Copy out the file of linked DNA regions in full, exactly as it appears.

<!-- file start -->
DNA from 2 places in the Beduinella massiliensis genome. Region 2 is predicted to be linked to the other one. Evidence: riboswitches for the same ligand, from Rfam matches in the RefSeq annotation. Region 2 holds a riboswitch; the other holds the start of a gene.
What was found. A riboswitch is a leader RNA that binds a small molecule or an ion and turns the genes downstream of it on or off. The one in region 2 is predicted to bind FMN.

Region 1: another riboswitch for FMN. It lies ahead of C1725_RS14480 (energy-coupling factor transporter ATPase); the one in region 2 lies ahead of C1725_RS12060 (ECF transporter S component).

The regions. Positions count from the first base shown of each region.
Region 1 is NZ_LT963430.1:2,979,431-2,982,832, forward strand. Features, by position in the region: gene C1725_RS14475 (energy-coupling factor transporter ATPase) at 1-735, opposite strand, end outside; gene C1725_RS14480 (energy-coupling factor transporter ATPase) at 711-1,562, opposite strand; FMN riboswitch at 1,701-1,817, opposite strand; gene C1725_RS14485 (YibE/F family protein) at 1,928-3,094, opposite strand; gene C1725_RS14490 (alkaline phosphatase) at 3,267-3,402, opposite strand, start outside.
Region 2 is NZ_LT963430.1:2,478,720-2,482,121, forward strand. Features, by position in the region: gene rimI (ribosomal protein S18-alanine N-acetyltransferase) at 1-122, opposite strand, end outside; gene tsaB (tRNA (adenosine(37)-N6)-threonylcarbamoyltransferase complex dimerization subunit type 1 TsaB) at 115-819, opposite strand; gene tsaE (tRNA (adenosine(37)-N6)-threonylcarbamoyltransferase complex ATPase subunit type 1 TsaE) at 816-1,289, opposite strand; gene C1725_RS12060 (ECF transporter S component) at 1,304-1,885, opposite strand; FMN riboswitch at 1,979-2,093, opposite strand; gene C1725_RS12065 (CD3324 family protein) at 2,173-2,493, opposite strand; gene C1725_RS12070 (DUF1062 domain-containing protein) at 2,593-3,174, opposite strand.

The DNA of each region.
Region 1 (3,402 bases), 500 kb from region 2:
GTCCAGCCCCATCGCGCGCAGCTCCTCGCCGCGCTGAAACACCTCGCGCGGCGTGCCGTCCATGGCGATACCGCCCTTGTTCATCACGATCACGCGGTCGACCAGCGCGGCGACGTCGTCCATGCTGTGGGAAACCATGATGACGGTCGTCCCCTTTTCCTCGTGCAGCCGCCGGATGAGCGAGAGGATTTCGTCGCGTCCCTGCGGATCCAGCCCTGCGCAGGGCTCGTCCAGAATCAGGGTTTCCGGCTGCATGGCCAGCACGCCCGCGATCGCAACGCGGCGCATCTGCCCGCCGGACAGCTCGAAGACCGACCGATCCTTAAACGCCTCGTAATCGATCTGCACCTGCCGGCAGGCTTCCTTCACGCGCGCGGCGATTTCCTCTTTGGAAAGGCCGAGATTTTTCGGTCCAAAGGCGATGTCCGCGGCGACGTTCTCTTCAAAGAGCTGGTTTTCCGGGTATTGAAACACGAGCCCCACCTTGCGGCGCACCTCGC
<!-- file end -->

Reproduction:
DNA from 2 places in the Beduinella massiliensis genome. Region 2 is predicted to be linked to the other one. Evidence: riboswitches for the same ligand, from Rfam matches in the RefSeq annotation. Region 2 holds a riboswitch; the other holds the start of a gene.
What was found. A riboswitch is a leader RNA that binds a small molecule or an ion and turns the genes downstream of it on or off. The one in region 2 is predicted to bind FMN.

Region 1: another riboswitch for FMN. It lies ahead of C1725_RS14480 (energy-coupling factor transporter ATPase); the one in region 2 lies ahead of C1725_RS12060 (ECF transporter S component).

The regions. Positions count from the first base shown of each region.
Region 1 is NZ_LT963430.1:2,979,431-2,982,832, forward strand. Features, by position in the region: gene C1725_RS14475 (energy-coupling factor transporter ATPase) at 1-735, opposite strand, end outside; gene C1725_RS14480 (energy-coupling factor transporter ATPase) at 711-1,562, opposite strand; FMN riboswitch at 1,701-1,817, opposite strand; gene C1725_RS14485 (YibE/F family protein) at 1,928-3,094, opposite strand; gene C1725_RS14490 (alkaline phosphatase) at 3,267-3,402, opposite strand, start outside.
Region 2 is NZ_LT963430.1:2,478,720-2,482,121, forward strand. Features, by position in the region: gene rimI (ribosomal protein S18-alanine N-acetyltransferase) at 1-122, opposite strand, end outside; gene tsaB (tRNA (adenosine(37)-N6)-threonylcarbamoyltransferase complex dimerization subunit type 1 TsaB) at 115-819, opposite strand; gene tsaE (tRNA (adenosine(37)-N6)-threonylcarbamoyltransferase complex ATPase subunit type 1 TsaE) at 816-1,289, opposite strand; gene C1725_RS12060 (ECF transporter S component) at 1,304-1,885, opposite strand; FMN riboswitch at 1,979-2,093, opposite strand; gene C1725_RS12065 (CD3324 family protein) at 2,173-2,493, opposite strand; gene C1725_RS12070 (DUF1062 domain-containing protein) at 2,593-3,174, opposite strand.

The DNA of each region.
Region 1 (3,402 bases), 500 kb from region 2:
GTCCAGCCCCATCGCGCGCAGCTCCTCGCCGCGCTGAAACACCTCGCGCGGCGTGCCGTCCATGGCGATACCGCCCTTGTTCATCACGATCACGCGGTCGACCAGCGCGGCGACGTCGTCCATGCTGTGGGAAACCATGATGACGGTCGTCCCCTTTTCCTCGTGCAGCCGCCGGATGAGCGAGAGGATTTCGTCGCGTCCCTGCGGATCCAGCCCTGCGCAGGGCTCGTCCAGAATCAGGGTTTCCGGCTGCATGGCCAGCACGCCCGCGATCGCAACGCGGCGCATCTGCCCGCCGGACAGCTCGAAGACCGACCGATCCTTAAACGCCTCGTAATCGATCTGCACCTGCCGGCAGGCTTCCTTCACGCGCGCGGCGATTTCCTCTTTGGAAAGGCCGAGATTTTTCGGTCCAAAGGCGATGTCCGCGGCGACGTTCTCTTCAAAGAGCTGGTTTTCCGGGTATTGAAACACGAGCCCCACCTTGCGGCGCACCTCGC